Why do the powerful abuse their position? What turns them into opposites of themselves? How do they think and act selfishly, aggressively, impulsively and lesser and lesser from other people's point of view? Some of the power wielding gurus of today may have been victims yesterday or co-opted as enablers before getting here and hence have a tweaked moral compass. Often, they forget the lessons on their way up to a position of power and forget empathy and kindness. The trends hold for not only older and more traditional organisations but also those who are younger and appear more radical and progressive.

The digital explosion of identities often brings a false sense of pride to those in power. The apparently powerful are over-celebrated, those who show off and visually assert their position and achievements are celebrated without critical questioning or rational understanding.

This easily creates a false culture of adulation and hero worship along with a deeply rooted stigma against those who do not fall in line as expected, who stand out, who ask questions and demand action. The trouble makers are isolated and weeded out in subtle and not so subtle ways.

There is an urgent need to educate ourselves about the laws that exist in our systems to protect the rights of the survivors. To be open and non-judgemental towards young students of the arts, their ideas, opinions, thoughts, anxieties and dreams. To respect humans beyond divides of age, caste, religion, colour and body shape. To truly dream through shared artistic vision of an equitable and just world. To imagine a world of beauty, creativity and joy. To unmute and speak up against abuse of power every time. As I answered the young attendees of the Arts and the Law sessions, 'Do not be dazzled by the light, question the source without fear or inhibition!'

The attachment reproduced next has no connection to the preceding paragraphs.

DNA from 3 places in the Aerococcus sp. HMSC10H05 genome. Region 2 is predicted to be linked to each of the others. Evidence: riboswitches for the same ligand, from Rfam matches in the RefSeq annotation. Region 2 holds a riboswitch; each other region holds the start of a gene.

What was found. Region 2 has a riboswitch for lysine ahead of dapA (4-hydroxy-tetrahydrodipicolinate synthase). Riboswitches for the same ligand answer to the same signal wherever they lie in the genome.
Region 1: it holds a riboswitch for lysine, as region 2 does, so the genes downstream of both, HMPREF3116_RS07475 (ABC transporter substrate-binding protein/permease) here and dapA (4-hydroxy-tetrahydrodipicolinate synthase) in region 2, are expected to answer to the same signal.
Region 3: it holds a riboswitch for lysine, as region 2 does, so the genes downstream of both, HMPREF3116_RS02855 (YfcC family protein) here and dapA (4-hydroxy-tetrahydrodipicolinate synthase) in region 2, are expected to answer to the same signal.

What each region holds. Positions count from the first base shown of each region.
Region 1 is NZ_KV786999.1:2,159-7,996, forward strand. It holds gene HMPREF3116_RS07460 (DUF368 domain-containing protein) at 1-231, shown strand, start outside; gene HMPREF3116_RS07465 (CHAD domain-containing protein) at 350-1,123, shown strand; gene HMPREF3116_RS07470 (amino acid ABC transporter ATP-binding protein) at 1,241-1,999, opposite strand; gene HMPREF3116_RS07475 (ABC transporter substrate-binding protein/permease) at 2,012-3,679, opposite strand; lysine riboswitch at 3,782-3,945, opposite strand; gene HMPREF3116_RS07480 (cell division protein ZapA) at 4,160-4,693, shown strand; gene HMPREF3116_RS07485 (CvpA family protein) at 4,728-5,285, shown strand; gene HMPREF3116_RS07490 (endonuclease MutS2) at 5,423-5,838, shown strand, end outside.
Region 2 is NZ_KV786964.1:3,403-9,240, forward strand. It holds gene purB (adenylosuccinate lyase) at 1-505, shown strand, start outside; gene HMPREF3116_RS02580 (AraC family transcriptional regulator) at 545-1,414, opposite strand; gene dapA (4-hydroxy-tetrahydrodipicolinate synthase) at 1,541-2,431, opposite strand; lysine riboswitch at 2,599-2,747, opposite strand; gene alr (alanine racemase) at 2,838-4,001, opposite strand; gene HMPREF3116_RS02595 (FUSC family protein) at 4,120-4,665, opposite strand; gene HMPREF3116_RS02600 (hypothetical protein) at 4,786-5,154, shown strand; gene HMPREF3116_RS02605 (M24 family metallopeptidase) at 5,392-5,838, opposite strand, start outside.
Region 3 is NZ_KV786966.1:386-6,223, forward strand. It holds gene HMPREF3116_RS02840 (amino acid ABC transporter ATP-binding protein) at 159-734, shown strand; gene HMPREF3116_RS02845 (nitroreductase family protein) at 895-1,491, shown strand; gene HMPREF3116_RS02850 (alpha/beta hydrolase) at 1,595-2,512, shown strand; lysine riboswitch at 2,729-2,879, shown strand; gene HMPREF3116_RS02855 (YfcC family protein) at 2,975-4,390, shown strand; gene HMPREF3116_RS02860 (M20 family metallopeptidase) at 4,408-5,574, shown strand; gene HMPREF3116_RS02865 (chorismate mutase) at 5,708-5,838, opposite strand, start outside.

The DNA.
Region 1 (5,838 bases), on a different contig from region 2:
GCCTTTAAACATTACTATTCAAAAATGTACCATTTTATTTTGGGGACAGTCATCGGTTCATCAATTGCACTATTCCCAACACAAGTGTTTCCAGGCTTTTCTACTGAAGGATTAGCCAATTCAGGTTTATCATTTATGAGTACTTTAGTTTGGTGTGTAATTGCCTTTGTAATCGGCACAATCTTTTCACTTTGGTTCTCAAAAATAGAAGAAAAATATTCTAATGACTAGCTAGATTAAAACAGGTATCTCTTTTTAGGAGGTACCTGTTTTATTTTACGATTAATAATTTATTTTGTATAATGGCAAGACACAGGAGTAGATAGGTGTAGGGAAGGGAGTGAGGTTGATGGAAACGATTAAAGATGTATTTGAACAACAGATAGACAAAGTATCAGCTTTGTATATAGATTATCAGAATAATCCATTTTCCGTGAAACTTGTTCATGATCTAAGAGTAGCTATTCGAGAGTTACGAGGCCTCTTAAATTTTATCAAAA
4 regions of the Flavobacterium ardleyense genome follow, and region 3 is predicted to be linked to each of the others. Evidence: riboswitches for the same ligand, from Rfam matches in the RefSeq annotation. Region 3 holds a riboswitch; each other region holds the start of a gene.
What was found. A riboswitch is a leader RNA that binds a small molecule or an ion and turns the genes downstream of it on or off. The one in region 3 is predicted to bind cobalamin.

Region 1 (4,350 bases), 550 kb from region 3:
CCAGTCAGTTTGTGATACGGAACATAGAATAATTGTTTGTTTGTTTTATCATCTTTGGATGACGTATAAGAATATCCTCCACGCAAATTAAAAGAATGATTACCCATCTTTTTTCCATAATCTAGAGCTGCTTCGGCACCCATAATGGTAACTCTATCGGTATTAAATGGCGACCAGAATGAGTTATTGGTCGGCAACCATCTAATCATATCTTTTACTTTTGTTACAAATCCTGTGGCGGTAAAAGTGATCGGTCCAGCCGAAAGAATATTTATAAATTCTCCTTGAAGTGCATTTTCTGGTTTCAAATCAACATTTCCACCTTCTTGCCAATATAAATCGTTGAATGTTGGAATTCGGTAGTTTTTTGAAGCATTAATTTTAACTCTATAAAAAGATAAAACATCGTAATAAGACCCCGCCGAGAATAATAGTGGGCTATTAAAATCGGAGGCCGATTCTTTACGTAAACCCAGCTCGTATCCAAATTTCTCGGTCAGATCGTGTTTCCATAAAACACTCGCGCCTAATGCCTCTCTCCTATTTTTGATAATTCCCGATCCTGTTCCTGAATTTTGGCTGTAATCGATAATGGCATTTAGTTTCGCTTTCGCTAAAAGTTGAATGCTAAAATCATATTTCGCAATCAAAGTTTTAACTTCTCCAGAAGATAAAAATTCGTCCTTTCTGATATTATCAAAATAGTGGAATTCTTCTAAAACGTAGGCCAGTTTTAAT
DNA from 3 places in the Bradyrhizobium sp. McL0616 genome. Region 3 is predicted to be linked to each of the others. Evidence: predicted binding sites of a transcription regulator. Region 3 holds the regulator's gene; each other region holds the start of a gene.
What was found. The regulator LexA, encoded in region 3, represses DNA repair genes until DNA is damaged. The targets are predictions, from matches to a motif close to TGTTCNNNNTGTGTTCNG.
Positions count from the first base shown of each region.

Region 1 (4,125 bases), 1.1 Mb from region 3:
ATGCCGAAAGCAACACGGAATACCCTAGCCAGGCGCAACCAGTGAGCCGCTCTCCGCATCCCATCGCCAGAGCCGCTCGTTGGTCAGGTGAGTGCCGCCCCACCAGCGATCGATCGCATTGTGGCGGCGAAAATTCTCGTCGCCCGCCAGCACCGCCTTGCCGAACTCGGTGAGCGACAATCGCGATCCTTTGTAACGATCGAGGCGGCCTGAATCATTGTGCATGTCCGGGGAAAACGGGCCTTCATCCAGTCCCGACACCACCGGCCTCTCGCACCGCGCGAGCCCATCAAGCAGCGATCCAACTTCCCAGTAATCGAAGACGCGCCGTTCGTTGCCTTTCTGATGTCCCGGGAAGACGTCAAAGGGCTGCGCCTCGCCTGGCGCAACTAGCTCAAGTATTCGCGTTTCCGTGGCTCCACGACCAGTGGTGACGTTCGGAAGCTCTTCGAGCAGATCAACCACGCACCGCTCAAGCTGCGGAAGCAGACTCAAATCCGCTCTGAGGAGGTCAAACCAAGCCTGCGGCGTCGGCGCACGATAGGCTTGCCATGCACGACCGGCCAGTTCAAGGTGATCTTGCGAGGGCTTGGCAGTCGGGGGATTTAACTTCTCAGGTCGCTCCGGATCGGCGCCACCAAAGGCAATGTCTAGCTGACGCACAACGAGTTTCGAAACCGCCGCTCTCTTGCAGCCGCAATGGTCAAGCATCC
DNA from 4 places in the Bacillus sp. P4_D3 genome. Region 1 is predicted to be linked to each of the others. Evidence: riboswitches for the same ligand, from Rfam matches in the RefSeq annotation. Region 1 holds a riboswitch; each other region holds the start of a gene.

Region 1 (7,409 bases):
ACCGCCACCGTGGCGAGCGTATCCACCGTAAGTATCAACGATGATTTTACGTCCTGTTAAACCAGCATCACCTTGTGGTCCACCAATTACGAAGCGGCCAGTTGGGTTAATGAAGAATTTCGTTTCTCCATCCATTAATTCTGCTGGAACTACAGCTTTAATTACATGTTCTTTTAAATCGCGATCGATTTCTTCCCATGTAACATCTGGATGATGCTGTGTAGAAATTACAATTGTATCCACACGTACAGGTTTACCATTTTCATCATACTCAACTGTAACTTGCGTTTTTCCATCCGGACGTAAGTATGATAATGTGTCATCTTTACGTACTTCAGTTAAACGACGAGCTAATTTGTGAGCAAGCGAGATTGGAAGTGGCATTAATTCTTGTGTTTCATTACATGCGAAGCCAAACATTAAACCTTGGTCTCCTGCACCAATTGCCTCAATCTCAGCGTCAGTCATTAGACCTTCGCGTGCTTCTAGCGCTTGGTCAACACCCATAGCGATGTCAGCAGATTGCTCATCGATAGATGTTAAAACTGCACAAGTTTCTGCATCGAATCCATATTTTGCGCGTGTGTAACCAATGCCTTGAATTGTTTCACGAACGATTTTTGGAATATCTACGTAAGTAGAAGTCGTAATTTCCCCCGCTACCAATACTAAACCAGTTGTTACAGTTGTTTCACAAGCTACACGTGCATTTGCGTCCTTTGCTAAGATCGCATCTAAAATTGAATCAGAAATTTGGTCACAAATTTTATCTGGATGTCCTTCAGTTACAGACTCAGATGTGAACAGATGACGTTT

- Coleman, J.A., 1997, 'Authority, power, leadership: Sociological understandings', New Theology Review
- Cornelius, E.M., 2019, 'The obsession with greatness leads to power abuse: Is spiritual intelligence an appropriate response?', In die Skriflig 53(2), a2463. v53i2.2463 Elizabeth M Cornelius

Paramita Saha is a performer, contemporary dancer, curator, and arts manager working out of Kolkata. Paramita was Repertory member, Co-Director of Sapphire Creations Dance Company, Kolkata, for 24 years. As Co-Director of Artsforward for the last 10 years. Paramita works with artists and the creative community to build moving messages for social change. She runs At the Still Point, India's only crowd-funded dance platform. She is an ArtThinkSouthAsia 2016 Fellow and a Global Fellow of International Society of Performing Arts 2018 and 2021. She has founded ArtAloneTogether, India's first and only am-pm, mixed arts online festival featuring artists across disciplines and borders; a Continued Learning Program in Dance called Continew operating in both online and offline formats; she co-founded, an online resource centre to safeguard the rights of performing artists!